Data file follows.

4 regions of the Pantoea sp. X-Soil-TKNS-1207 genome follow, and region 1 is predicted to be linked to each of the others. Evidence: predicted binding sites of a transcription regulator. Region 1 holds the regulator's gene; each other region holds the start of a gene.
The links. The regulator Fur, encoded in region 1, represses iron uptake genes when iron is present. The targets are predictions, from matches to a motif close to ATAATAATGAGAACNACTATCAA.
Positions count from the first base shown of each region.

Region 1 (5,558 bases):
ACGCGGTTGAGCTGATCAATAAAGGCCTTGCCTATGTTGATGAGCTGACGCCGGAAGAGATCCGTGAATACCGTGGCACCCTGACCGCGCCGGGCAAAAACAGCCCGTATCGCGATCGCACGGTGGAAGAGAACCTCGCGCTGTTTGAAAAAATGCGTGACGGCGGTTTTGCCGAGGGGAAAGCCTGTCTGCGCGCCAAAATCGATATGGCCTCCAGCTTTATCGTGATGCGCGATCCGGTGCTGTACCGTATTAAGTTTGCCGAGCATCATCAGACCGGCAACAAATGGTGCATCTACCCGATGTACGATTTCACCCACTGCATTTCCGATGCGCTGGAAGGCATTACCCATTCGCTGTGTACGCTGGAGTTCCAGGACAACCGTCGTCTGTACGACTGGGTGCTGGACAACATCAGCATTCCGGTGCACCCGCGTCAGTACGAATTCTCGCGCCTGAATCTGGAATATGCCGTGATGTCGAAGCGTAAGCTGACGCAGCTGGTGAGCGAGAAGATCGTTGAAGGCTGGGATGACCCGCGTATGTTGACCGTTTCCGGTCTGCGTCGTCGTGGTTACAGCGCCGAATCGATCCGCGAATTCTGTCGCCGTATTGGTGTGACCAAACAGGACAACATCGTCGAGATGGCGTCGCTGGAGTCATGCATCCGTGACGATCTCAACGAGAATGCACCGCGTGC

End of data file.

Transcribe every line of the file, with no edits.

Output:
4 regions of the Pantoea sp. X-Soil-TKNS-1207 genome follow, and region 1 is predicted to be linked to each of the others. Evidence: predicted binding sites of a transcription regulator. Region 1 holds the regulator's gene; each other region holds the start of a gene.
The links. The regulator Fur, encoded in region 1, represses iron uptake genes when iron is present. The targets are predictions, from matches to a motif close to ATAATAATGAGAACNACTATCAA.
Positions count from the first base shown of each region.

Region 1 (5,558 bases):
ACGCGGTTGAGCTGATCAATAAAGGCCTTGCCTATGTTGATGAGCTGACGCCGGAAGAGATCCGTGAATACCGTGGCACCCTGACCGCGCCGGGCAAAAACAGCCCGTATCGCGATCGCACGGTGGAAGAGAACCTCGCGCTGTTTGAAAAAATGCGTGACGGCGGTTTTGCCGAGGGGAAAGCCTGTCTGCGCGCCAAAATCGATATGGCCTCCAGCTTTATCGTGATGCGCGATCCGGTGCTGTACCGTATTAAGTTTGCCGAGCATCATCAGACCGGCAACAAATGGTGCATCTACCCGATGTACGATTTCACCCACTGCATTTCCGATGCGCTGGAAGGCATTACCCATTCGCTGTGTACGCTGGAGTTCCAGGACAACCGTCGTCTGTACGACTGGGTGCTGGACAACATCAGCATTCCGGTGCACCCGCGTCAGTACGAATTCTCGCGCCTGAATCTGGAATATGCCGTGATGTCGAAGCGTAAGCTGACGCAGCTGGTGAGCGAGAAGATCGTTGAAGGCTGGGATGACCCGCGTATGTTGACCGTTTCCGGTCTGCGTCGTCGTGGTTACAGCGCCGAATCGATCCGCGAATTCTGTCGCCGTATTGGTGTGACCAAACAGGACAACATCGTCGAGATGGCGTCGCTGGAGTCATGCATCCGTGACGATCTCAACGAGAATGCACCGCGTGC